Last summer, 48 Kentucky principals participated in the Leadership Institute for School Principals in Greensboro, N.C.
This three-day event, funded by the Kentucky Chamber of Commerce and the AT&T Foundation, worked with principals who were accepted into the program based on their leadership backgrounds and applications.
Two follow-up sessions will take place in October 2011 and February 2012.
Casey Jaynes, who is in his fourth year as principal at Logan County High School, said he has always been interested in leadership and leadership development.
“It is my goal to develop leaders for my school,” he said. “If you notice, our mission statement is ‘Challenging students today to be responsible leaders tomorrow.’ All of us are leaders at some point, in our homes, communities and workforce.”
James Meding, principal at East Bernstadt Elementary School (East Bernstadt Independent), was encouraged to sign up for the workshop by his superintendent.
“(I wanted) to better equip myself to be a ‘change’ leader in Kentucky schools, especially in my own district,” Meding said. “I personally gained a better perspective of how to be a more focused leader in my school by listening and fellowshipping with other teachers and the Center for Creative Leadership specialists.”
Jaynes said participants did several types of personality surveys and leadership inventories at the workshop.
“I learned that I have a great sense of responsibility for our school and our students,” Jaynes said. “While that may be a great thing, it can also hinder the growth of others.
“I was really surprised at how accurate the surveys were and that there were other principals in the state who share the same leadership traits,” Jaynes added.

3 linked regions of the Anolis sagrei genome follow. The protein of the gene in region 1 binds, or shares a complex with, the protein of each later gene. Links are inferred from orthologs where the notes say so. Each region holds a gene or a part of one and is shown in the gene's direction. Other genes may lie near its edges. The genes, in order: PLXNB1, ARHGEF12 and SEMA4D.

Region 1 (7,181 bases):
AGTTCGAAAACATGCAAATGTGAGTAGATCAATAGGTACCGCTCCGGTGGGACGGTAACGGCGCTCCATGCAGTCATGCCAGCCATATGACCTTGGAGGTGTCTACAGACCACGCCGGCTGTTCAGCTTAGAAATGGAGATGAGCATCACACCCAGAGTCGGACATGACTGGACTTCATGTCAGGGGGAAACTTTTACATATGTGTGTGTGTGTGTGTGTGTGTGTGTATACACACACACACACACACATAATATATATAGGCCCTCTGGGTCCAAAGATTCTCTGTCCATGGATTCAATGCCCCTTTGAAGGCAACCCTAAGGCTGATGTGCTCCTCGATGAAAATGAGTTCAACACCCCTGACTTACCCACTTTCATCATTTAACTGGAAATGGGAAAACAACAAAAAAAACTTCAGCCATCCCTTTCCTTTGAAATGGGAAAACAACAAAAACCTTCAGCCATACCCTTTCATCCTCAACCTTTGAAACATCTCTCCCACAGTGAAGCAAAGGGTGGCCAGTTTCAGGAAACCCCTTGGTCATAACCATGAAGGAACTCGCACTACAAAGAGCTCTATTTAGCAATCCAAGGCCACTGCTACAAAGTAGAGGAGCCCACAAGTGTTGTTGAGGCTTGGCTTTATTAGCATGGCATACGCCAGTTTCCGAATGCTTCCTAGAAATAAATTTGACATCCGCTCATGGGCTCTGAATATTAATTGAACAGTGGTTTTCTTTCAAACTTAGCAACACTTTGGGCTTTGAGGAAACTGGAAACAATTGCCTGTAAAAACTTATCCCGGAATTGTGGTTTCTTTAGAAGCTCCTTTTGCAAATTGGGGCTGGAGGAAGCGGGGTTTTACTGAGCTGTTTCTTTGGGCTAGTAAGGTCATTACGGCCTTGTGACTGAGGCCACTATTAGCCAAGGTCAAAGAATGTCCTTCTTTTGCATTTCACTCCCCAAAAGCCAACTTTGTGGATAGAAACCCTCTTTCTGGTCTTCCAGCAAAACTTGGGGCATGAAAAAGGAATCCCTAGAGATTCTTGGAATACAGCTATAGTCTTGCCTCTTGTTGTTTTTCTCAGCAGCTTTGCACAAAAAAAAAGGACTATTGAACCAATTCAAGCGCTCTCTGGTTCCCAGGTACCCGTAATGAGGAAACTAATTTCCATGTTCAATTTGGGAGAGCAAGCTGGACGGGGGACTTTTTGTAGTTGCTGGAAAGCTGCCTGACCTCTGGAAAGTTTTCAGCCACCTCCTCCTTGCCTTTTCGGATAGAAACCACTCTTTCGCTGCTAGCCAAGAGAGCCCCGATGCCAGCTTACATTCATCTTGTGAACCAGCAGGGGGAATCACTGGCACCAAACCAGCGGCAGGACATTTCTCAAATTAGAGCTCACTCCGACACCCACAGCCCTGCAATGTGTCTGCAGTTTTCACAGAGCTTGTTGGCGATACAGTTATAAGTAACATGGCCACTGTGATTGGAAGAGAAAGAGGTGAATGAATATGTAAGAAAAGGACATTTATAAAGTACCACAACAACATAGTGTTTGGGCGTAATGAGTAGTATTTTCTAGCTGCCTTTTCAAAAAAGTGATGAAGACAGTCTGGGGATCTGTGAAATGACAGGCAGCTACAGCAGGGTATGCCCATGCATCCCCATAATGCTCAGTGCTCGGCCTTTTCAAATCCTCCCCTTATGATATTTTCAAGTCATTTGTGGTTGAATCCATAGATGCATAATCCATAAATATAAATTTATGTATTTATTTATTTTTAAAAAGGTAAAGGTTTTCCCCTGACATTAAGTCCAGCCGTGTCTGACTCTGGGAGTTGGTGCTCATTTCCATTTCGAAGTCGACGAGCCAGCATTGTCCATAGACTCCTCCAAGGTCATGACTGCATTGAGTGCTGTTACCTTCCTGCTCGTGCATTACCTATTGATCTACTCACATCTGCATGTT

“I was amazed at my overall scores in expressed behavior areas,” Meding said of the personality surveys. “The scores were much different than I would have thought.”
Since the training, both principals are integrating their newfound knowledge into daily practices.
“I have been paying more attention to relying on my leadership team and its decisions,” Jaynes said. “We must all be on the same page, and no one person can do it all for a school of this size. We have to perform better as a team, and knowing my personal leadership traits helps me when working with others in our school.”
“Since returning from the session and beginning this new school year, I have already had several opportunities to put into practice educational exercises that make my leadership more inviting and engaging to my peers,” Meding added. “I have learned to be more self-sufficient in my influence and in making decisions as a principal.”
The first follow-up session next month for the Leadership Institute for School Principals participants is themed “Navigating Change and Optimizing Conflict.” To learn more about this program and see a list of all participating Kentucky principals, click here.